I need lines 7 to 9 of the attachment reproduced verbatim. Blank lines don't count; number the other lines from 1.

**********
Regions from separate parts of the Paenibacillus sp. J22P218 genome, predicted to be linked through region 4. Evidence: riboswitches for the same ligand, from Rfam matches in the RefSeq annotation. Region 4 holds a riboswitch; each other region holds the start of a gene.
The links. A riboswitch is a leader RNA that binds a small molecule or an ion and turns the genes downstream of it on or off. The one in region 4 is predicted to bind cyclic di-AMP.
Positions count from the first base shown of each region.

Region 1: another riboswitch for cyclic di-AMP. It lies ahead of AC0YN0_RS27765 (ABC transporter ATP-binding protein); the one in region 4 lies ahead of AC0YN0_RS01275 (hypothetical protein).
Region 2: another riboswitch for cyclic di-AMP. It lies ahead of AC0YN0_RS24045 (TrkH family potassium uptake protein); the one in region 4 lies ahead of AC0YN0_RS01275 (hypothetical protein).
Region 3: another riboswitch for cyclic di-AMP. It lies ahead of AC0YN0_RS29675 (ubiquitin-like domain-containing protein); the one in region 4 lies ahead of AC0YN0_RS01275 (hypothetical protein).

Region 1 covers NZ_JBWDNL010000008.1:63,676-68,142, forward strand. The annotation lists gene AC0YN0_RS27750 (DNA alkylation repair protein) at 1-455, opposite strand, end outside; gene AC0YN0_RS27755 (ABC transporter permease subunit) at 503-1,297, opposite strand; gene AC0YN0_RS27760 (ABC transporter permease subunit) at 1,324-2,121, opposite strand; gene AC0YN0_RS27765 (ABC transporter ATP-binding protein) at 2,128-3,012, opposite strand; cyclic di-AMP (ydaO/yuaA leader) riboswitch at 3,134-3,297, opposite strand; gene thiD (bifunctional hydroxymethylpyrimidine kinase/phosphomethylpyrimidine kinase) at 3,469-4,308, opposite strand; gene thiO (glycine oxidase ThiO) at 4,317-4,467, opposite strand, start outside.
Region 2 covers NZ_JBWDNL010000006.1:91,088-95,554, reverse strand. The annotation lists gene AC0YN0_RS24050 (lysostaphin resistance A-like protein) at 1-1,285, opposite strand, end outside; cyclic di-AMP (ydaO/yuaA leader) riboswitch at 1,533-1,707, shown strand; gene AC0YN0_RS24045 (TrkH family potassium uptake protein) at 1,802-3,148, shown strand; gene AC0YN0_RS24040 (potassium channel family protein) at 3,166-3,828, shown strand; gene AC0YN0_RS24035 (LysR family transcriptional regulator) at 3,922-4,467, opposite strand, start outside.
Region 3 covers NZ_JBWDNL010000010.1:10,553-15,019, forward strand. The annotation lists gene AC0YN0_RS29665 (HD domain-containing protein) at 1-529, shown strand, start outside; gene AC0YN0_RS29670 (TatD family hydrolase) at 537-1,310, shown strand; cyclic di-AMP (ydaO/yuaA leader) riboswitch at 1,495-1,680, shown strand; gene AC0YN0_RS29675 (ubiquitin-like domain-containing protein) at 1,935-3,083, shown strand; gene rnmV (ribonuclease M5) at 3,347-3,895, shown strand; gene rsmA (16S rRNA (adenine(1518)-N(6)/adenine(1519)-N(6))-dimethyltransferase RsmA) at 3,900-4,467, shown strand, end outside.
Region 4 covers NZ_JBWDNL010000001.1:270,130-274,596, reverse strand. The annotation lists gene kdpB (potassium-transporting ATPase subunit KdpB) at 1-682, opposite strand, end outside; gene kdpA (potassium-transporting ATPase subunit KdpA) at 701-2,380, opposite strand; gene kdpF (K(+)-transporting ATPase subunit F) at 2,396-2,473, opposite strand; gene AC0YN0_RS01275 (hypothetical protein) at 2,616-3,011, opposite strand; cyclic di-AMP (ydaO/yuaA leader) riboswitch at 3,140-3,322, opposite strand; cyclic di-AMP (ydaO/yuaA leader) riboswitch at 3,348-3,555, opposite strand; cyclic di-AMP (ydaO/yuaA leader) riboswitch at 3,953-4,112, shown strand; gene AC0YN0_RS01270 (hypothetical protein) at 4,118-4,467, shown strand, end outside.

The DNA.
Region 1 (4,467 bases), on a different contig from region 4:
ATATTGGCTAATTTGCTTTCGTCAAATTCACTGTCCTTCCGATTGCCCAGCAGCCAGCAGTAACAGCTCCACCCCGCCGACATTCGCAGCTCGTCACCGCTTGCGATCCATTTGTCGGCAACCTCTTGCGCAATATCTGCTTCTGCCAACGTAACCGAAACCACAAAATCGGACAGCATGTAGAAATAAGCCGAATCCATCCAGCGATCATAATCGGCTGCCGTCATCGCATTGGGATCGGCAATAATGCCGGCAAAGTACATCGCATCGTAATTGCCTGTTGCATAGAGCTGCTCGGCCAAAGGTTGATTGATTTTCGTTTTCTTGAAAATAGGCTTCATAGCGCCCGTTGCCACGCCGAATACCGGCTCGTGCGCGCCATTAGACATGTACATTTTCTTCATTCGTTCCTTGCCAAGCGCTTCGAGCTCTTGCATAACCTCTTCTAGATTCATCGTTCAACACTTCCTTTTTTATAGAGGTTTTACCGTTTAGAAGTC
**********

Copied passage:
Region 1 covers NZ_JBWDNL010000008.1:63,676-68,142, forward strand. The annotation lists gene AC0YN0_RS27750 (DNA alkylation repair protein) at 1-455, opposite strand, end outside; gene AC0YN0_RS27755 (ABC transporter permease subunit) at 503-1,297, opposite strand; gene AC0YN0_RS27760 (ABC transporter permease subunit) at 1,324-2,121, opposite strand; gene AC0YN0_RS27765 (ABC transporter ATP-binding protein) at 2,128-3,012, opposite strand; cyclic di-AMP (ydaO/yuaA leader) riboswitch at 3,134-3,297, opposite strand; gene thiD (bifunctional hydroxymethylpyrimidine kinase/phosphomethylpyrimidine kinase) at 3,469-4,308, opposite strand; gene thiO (glycine oxidase ThiO) at 4,317-4,467, opposite strand, start outside.
Region 2 covers NZ_JBWDNL010000006.1:91,088-95,554, reverse strand. The annotation lists gene AC0YN0_RS24050 (lysostaphin resistance A-like protein) at 1-1,285, opposite strand, end outside; cyclic di-AMP (ydaO/yuaA leader) riboswitch at 1,533-1,707, shown strand; gene AC0YN0_RS24045 (TrkH family potassium uptake protein) at 1,802-3,148, shown strand; gene AC0YN0_RS24040 (potassium channel family protein) at 3,166-3,828, shown strand; gene AC0YN0_RS24035 (LysR family transcriptional regulator) at 3,922-4,467, opposite strand, start outside.
Region 3 covers NZ_JBWDNL010000010.1:10,553-15,019, forward strand. The annotation lists gene AC0YN0_RS29665 (HD domain-containing protein) at 1-529, shown strand, start outside; gene AC0YN0_RS29670 (TatD family hydrolase) at 537-1,310, shown strand; cyclic di-AMP (ydaO/yuaA leader) riboswitch at 1,495-1,680, shown strand; gene AC0YN0_RS29675 (ubiquitin-like domain-containing protein) at 1,935-3,083, shown strand; gene rnmV (ribonuclease M5) at 3,347-3,895, shown strand; gene rsmA (16S rRNA (adenine(1518)-N(6)/adenine(1519)-N(6))-dimethyltransferase RsmA) at 3,900-4,467, shown strand, end outside.